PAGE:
I've listed these by day and session. (Note that I'm not counting the keynotes in numbering the sessions.)
Session 1Assert Yourself (FlexUnit 4) -- Michael Labriola (ably assisted by Jeff Tapper)Session 2
SlidesDegrapha Declarative Graphics Framework - Juan Sanchez
Session 3Structured Log testing - Renaun Erickson
Missed PointsAnother Mapping API...Not! - Mansour Raad
Session 4Any Which Array But Loose - Michael Labriola
Session 3How Not to Code Flex Applications - Jeff Tapper
Session 4Developers are from Mars, Designers are from Venus -- Chad Udell
Session 2Flex Profiling by Example - Jun Heider
Session 3Merapi: What's Next -- Adam FlaterSession 4
Source announced at 360|Flex
That's all for now. Check back later in case more stuff pops up (it surely will).
When I heard that IBM was trying to acquire Sun, it seemed like a no-brainer. Even if a little part of their motivation was to spite Microsoft, IBM has long been a driving force behind Java's successes. In recent years, they've spearheaded the very successful Eclipse project, acquired Rational, continued to invest in Websphere... So, to have Sun and IBM under the same banner just seemed to be the perfect union between very different but nonetheless compatible companies.
Well, it wasn't meant to be. After IBM dropped negotiations, Sun Microsystems was left at the altar, wondering what had happened.
Caught you on the rebound
The bouquets from the cancelled IBM/Sun wedding hadn't even faded when Oracle entered the scene and, for a paltry 10 cents more a share ($9.50 vs $9.40, or 1.06% difference), swept up a darling of the industry that had been reeling since the "dot com" bubble burst in the early 2000's.
This unexpected acquisition is a great example of how a company can leverage its strengths (e.g. solid product, reputation, cash reserves) to build up a foundation for further success. In this case, given the level of trust that people (customers and potential customers) already have in their DBMS, I can easily imagine Oracle developing and packaging Oracle-branded turnkey hardware+software DBMS solutions à la Google Search Appliance.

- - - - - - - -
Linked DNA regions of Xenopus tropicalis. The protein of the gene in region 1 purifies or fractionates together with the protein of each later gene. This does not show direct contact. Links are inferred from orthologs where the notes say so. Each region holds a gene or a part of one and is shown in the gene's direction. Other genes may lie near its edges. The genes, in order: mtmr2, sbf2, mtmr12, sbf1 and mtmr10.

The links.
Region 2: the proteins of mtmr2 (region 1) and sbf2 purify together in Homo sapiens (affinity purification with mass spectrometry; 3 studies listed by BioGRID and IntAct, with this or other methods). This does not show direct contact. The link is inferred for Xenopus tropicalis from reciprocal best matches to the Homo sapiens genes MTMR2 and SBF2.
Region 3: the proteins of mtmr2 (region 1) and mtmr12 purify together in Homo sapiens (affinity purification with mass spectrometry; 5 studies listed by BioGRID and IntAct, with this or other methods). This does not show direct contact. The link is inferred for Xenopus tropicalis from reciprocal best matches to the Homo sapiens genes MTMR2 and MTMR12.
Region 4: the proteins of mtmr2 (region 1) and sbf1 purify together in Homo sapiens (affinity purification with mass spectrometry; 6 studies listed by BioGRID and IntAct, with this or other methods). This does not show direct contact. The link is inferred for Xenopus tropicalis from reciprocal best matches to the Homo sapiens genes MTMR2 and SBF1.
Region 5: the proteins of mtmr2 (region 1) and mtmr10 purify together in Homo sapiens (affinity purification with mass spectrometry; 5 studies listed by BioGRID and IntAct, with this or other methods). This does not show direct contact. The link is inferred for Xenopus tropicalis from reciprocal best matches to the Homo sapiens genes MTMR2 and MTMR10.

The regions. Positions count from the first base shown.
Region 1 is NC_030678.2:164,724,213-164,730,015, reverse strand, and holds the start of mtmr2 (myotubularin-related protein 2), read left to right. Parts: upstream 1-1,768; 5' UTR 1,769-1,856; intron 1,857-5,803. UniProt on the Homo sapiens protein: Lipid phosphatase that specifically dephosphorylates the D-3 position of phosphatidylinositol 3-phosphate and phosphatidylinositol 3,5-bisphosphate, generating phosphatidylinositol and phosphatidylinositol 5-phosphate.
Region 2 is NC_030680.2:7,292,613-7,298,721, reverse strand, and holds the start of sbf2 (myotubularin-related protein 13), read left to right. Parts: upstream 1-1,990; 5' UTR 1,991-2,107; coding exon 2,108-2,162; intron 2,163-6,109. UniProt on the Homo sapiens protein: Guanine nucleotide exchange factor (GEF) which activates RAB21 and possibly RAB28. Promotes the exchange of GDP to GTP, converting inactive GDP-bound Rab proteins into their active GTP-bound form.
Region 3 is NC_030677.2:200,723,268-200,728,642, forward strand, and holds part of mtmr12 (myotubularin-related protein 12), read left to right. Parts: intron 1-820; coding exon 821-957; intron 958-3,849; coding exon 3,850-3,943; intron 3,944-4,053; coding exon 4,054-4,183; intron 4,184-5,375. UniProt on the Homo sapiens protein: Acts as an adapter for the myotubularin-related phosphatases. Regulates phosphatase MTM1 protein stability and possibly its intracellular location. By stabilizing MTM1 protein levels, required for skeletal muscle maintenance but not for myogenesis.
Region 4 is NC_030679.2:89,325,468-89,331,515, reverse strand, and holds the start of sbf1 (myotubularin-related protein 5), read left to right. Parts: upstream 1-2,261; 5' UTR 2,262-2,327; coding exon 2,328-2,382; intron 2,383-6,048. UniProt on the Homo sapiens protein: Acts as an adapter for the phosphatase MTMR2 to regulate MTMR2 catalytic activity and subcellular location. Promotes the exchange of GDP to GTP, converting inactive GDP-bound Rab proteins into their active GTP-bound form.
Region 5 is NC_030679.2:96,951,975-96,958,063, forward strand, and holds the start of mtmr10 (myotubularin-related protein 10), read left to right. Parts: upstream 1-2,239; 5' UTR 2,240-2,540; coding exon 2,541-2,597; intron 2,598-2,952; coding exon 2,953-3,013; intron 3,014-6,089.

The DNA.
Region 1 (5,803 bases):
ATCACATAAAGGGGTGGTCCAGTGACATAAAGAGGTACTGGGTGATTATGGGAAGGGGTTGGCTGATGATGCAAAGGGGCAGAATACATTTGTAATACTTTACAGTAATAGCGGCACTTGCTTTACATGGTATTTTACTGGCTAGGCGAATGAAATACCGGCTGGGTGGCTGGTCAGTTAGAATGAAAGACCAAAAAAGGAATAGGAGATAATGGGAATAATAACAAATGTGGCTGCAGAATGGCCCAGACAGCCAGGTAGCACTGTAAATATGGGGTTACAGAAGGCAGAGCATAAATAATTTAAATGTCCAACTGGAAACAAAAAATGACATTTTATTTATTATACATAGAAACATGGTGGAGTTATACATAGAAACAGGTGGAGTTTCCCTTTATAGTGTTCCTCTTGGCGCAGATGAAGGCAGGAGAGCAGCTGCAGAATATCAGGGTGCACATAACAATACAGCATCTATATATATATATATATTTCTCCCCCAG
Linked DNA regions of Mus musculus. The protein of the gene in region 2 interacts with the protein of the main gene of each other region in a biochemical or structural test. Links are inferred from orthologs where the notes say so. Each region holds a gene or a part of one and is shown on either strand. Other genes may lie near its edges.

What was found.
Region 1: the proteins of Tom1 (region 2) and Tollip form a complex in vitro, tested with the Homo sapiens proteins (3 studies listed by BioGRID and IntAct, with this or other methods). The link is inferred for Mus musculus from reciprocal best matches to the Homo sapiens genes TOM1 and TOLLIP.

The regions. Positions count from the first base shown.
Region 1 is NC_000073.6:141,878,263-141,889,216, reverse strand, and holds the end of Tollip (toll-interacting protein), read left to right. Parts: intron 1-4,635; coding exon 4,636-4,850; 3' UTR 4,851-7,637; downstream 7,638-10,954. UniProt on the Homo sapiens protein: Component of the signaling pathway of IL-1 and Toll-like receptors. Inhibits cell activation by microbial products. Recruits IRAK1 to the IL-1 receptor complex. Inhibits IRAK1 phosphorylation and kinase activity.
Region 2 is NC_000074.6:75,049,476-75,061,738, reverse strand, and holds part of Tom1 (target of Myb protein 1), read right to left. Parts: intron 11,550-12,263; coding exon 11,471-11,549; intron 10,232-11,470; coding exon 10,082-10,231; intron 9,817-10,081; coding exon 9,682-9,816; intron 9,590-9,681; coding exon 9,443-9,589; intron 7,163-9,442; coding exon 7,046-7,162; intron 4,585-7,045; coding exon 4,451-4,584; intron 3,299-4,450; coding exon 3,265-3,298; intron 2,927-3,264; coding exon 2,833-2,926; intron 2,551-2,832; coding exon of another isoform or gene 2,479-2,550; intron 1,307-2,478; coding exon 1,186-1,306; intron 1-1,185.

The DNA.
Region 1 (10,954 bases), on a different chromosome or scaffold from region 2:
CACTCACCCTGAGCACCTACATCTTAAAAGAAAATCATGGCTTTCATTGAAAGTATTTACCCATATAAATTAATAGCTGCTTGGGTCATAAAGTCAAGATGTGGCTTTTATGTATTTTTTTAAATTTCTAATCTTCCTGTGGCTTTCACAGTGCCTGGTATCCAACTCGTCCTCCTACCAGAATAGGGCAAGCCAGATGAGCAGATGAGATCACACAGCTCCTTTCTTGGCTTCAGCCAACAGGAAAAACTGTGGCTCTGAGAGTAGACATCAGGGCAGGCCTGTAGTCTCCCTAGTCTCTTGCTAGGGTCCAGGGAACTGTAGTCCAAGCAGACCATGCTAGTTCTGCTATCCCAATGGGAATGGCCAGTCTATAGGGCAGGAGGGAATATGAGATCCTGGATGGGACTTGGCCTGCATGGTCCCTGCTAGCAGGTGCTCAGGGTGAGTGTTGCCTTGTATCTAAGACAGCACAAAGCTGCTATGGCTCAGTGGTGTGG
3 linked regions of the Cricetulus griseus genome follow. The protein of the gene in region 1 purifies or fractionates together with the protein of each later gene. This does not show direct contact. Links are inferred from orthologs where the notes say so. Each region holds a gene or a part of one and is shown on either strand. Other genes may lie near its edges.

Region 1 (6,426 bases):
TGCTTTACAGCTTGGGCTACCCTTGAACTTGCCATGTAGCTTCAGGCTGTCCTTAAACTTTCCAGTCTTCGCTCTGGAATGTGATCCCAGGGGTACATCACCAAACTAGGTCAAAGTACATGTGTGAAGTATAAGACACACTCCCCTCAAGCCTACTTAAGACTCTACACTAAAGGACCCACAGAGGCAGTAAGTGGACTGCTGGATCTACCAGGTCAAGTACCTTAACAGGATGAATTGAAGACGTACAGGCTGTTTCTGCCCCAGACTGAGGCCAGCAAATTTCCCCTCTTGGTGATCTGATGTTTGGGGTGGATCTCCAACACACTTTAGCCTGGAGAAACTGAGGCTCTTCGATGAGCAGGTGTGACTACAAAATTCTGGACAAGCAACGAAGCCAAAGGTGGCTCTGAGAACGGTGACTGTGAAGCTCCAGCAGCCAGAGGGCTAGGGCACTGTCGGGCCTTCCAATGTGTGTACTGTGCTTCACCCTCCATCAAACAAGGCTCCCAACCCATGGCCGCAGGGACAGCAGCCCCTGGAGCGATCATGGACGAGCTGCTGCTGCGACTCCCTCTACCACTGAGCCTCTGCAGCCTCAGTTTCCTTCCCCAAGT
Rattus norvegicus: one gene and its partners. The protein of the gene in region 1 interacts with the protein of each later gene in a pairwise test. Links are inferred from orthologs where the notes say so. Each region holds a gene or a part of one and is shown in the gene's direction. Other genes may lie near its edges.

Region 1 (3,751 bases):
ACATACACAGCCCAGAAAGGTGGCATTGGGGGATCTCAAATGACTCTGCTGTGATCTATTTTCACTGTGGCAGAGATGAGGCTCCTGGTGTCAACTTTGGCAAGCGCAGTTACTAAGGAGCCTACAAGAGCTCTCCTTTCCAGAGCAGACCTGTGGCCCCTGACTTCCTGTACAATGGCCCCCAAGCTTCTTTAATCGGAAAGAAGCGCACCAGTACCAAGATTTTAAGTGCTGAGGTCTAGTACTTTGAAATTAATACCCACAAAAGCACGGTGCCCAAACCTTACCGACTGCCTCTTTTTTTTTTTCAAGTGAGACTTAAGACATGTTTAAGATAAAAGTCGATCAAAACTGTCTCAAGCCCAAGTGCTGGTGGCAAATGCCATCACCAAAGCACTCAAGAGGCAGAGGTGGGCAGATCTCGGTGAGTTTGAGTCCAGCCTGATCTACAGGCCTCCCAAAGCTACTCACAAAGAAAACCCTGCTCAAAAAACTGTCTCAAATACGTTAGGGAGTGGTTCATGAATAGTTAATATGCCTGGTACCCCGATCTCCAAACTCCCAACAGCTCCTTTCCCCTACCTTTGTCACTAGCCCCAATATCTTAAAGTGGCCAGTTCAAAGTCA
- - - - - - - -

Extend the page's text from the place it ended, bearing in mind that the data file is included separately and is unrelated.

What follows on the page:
Whether you're talking about a rack-mounted cluster of servers or a single box, they will be able to deliver and support integrated solutions featuring Sun hardware, Solaris and the latest version of Oracle. Just brand it all as an Oracle product, set up a clear (subscription-based?) fee structure and start printing money. If they do it right, Oracle may well have hit a home run with this acquisition.
Et tu, Java?
As for the Java angle, well, Oracle is already closely integrated with Java (see: Java stored procedures in Oracle), so on the technical side they'll be working in known territory. What remains to be seen is whether they will be able to increase Java's market share and what they will do with fledgling initiatives such as JavaFX.
I'm also particularly curious to see how IBM will react on the Java front. I can' t imagine them moving to a scorched earth policy and trying to sabotage the progress that Java has made in recent years, but even if they just lose some of their zealousness, it could damage the Java market overall. I personally believe that without IBM's support over the years, Java would never have had the level of success it has enjoyed. Oh well, we'll find out soon enough.
Congratulations, Oracle. Now go forth, be fruitful and multiply.
As always, thank you for reading and I invite your comments on this topic.
To put the discussion in context: this was shortly after the announcement of JavaFX at JavaOne, shortly before Flex went open source and before the production release of the Silverlight SDK. AJAX was still considered a pretty exotic bird and therefore dominates a good part of the early discussion.
Topics of discussion include (in no particular order):
- Open source in the RIA marketplace (dual licensing?)
- A good amount of discussion on AJAX
- The Silverlight Alpha SDK releases of the time (1.0 and 1.1)
- The (then recent) release of JavaFX... to mixed reviews